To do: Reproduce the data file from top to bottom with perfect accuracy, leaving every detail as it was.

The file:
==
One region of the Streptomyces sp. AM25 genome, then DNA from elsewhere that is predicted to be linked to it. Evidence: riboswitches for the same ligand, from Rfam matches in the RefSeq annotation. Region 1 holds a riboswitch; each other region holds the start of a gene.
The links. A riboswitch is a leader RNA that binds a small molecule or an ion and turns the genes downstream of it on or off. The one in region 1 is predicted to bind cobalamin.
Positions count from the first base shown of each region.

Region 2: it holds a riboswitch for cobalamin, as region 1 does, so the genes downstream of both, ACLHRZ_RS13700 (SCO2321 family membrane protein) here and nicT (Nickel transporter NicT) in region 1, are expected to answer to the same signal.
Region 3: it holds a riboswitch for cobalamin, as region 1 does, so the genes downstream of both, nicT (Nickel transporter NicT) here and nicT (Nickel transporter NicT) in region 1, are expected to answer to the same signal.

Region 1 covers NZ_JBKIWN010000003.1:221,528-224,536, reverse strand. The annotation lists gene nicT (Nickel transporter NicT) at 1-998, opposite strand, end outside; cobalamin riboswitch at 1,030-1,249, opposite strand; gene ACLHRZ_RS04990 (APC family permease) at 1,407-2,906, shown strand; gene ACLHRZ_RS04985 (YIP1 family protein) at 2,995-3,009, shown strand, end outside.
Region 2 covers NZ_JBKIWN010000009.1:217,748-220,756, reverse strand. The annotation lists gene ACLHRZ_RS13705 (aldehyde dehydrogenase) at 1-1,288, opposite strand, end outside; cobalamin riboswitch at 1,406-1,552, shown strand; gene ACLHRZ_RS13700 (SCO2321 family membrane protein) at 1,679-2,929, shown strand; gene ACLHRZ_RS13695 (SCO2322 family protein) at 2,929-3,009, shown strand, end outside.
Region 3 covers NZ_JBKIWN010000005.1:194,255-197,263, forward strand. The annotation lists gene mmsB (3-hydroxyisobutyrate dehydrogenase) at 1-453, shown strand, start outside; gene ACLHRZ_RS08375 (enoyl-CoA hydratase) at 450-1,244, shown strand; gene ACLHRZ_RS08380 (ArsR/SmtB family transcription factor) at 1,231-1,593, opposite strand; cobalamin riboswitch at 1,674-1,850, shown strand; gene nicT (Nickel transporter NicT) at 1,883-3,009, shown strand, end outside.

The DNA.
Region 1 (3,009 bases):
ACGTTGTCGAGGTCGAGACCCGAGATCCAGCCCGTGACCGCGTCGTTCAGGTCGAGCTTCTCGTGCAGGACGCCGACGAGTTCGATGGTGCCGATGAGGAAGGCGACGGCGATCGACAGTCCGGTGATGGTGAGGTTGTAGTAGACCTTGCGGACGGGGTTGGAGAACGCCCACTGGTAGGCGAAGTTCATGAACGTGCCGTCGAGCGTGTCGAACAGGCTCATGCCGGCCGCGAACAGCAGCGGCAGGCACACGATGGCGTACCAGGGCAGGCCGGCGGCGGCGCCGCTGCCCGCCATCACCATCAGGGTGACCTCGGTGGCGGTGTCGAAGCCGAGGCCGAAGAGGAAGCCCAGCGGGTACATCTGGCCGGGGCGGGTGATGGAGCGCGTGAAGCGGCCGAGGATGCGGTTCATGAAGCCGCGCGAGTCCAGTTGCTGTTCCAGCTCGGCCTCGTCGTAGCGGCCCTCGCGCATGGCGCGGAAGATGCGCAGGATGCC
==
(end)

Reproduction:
One region of the Streptomyces sp. AM25 genome, then DNA from elsewhere that is predicted to be linked to it. Evidence: riboswitches for the same ligand, from Rfam matches in the RefSeq annotation. Region 1 holds a riboswitch; each other region holds the start of a gene.
The links. A riboswitch is a leader RNA that binds a small molecule or an ion and turns the genes downstream of it on or off. The one in region 1 is predicted to bind cobalamin.
Positions count from the first base shown of each region.

Region 2: it holds a riboswitch for cobalamin, as region 1 does, so the genes downstream of both, ACLHRZ_RS13700 (SCO2321 family membrane protein) here and nicT (Nickel transporter NicT) in region 1, are expected to answer to the same signal.
Region 3: it holds a riboswitch for cobalamin, as region 1 does, so the genes downstream of both, nicT (Nickel transporter NicT) here and nicT (Nickel transporter NicT) in region 1, are expected to answer to the same signal.

Region 1 covers NZ_JBKIWN010000003.1:221,528-224,536, reverse strand. The annotation lists gene nicT (Nickel transporter NicT) at 1-998, opposite strand, end outside; cobalamin riboswitch at 1,030-1,249, opposite strand; gene ACLHRZ_RS04990 (APC family permease) at 1,407-2,906, shown strand; gene ACLHRZ_RS04985 (YIP1 family protein) at 2,995-3,009, shown strand, end outside.
Region 2 covers NZ_JBKIWN010000009.1:217,748-220,756, reverse strand. The annotation lists gene ACLHRZ_RS13705 (aldehyde dehydrogenase) at 1-1,288, opposite strand, end outside; cobalamin riboswitch at 1,406-1,552, shown strand; gene ACLHRZ_RS13700 (SCO2321 family membrane protein) at 1,679-2,929, shown strand; gene ACLHRZ_RS13695 (SCO2322 family protein) at 2,929-3,009, shown strand, end outside.
Region 3 covers NZ_JBKIWN010000005.1:194,255-197,263, forward strand. The annotation lists gene mmsB (3-hydroxyisobutyrate dehydrogenase) at 1-453, shown strand, start outside; gene ACLHRZ_RS08375 (enoyl-CoA hydratase) at 450-1,244, shown strand; gene ACLHRZ_RS08380 (ArsR/SmtB family transcription factor) at 1,231-1,593, opposite strand; cobalamin riboswitch at 1,674-1,850, shown strand; gene nicT (Nickel transporter NicT) at 1,883-3,009, shown strand, end outside.

The DNA.
Region 1 (3,009 bases):
ACGTTGTCGAGGTCGAGACCCGAGATCCAGCCCGTGACCGCGTCGTTCAGGTCGAGCTTCTCGTGCAGGACGCCGACGAGTTCGATGGTGCCGATGAGGAAGGCGACGGCGATCGACAGTCCGGTGATGGTGAGGTTGTAGTAGACCTTGCGGACGGGGTTGGAGAACGCCCACTGGTAGGCGAAGTTCATGAACGTGCCGTCGAGCGTGTCGAACAGGCTCATGCCGGCCGCGAACAGCAGCGGCAGGCACACGATGGCGTACCAGGGCAGGCCGGCGGCGGCGCCGCTGCCCGCCATCACCATCAGGGTGACCTCGGTGGCGGTGTCGAAGCCGAGGCCGAAGAGGAAGCCCAGCGGGTACATCTGGCCGGGGCGGGTGATGGAGCGCGTGAAGCGGCCGAGGATGCGGTTCATGAAGCCGCGCGAGTCCAGTTGCTGTTCCAGCTCGGCCTCGTCGTAGCGGCCCTCGCGCATGGCGCGGAAGATGCGCAGGATGCC